RIYADH: Kim Seung-gyu is ready to face Neymar again. The Al-Shabab goalkeeper is looking forward to the Riyadh derby against Al-Hilal on Friday more than most players would be.
It is a chance for the team to continue their recent good form after a poor start to the season as well as an opportunity for the 32-year-old shot stopper to cross swords once more with the Brazilian star who has yet to score in Saudi Arabia since arriving from Paris Saint-Germain in August.
The South Korean No. 1, who has made more than 70 appearances for the Asian giants, faced the South American twice in 2022, first in a Seoul friendly and then in the Round of 16 clash against Brazil at the World Cup.
Neymar scored three penalties against Kim in those two matches — which the five-time world champions won with a combined score of 9-1 — sending him the wrong way each time.
Kim told Arab News: “I didn’t think I would play against him again so soon. I am excited to face him and am ready.
“I hope he doesn’t get a penalty this time, but I will do my best to save it even if it won’t be easy as he is one of the best in the world. Keeping a clean sheet is a priority for me as we want to win the game.”
That was not looking likely a few weeks ago as the six-time champions started the season poorly. Just two points were taken from the first five games, the low point a 4-0 loss at Al-Nassr, but Al-Shabab have won the last three, two in the league and one in the King’s Cup.
Three goals from the last two games from Belgian international and new signing Yannick Carrasco is one reason why the team are heading in the right direction after the slow start and Moroccan captain Romain Saiss has added some stability at the back.
Kim said: “There were some internal changes inside the club that needed to be done.
“We didn’t bring that many players in during the summer and as everyone knows, most of the other teams brought in a lot of players and filled their foreign quota of eight players and we didn’t have that when the season kicked off.
“We then brought in some very good players just before the window closed and we are on the right track. We had a slow start, but we are moving now and let’s see what happens later in the season. We are all feeling confident,” he added.
Kim moved to Riyadh in 2022, coming to Saudi Arabia from the Japanese J1 League where he starred for Vissel Kobe and Kashiwa Reysol. The glovesman who also won the 2012 Asian Champions League with South Korea’s Ulsan Horangi, has witnessed enough in his time in the country to see the changes.
“The standard of play is definitely improving all around the league and now I am playing against players that I only saw on TV before. As a goalkeeper it can be tough, but I am learning a lot and enjoying it.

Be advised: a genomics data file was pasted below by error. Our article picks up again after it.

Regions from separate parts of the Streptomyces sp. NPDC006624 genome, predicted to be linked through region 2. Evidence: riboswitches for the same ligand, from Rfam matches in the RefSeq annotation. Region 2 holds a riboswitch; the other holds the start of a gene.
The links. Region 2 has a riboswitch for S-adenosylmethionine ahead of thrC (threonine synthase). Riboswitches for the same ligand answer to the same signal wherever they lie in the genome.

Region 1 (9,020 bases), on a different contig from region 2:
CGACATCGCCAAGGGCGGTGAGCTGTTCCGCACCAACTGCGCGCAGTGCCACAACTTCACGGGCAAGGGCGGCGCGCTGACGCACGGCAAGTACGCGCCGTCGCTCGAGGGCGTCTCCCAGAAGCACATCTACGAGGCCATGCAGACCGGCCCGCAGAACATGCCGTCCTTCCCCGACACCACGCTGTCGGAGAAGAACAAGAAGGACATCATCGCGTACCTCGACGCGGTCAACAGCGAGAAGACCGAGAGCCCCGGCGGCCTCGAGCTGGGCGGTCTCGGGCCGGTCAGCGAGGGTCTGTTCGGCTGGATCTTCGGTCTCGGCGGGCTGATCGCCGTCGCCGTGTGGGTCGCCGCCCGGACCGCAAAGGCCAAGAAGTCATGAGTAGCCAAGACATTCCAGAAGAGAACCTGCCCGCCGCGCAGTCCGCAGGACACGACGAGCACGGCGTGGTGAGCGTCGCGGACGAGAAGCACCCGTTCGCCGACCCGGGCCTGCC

“The league is getting better and better and that is good for all of us, and we have to keep working hard,” Kim said.
And that goes for the domestic goalkeepers too. There have been concerns expressed that there are few teams among the 18 in the top tier that give minutes to Saudi shot stoppers. At times, it has been left to Al-Nassr’s Nawaf Al-Aqidi and Abdulquddus Atiah at Al-Wehda to fly the flag.
New national team coach Roberto Mancini would surely love to have more Saudi Arabian goalkeepers in action in the league. It has been suggested that the country could follow the example of South Korea where only homegrown No. 1s are allowed between the sticks in the K League. Kim, however, does not think that is the correct path to go down.
“There are more positives for the Saudi Arabian goalkeepers themselves as well as the country. When I was in Japan, there were a lot of foreign goalkeepers and many people raised this same question, but as a professional player, you can’t take a spot in the starting line-up for granted, you must fight for it. You have to challenge your team-mates and then the chance comes, and this is how you develop as a player and then show what you can do on the pitch.
“I think this is a positive, Saudi Arabian goalkeepers have to come and fight for their places, and they will be better players,” he added.
Kim noted that the influx of world-class talent into the league had helped him to improve his game. He also pointed out that when he now reported for international duty, his South Korean team-mates were much more curious about what was going on in Saudi Arabia.
He said: “There are a lot of questions now when we meet up. They ask me about the big players coming in and they want to know what the league is like and what has changed. It is not just the players, but everyone is now much more interested.”
And they will be watching to see if Kim can get the better of Neymar on Friday.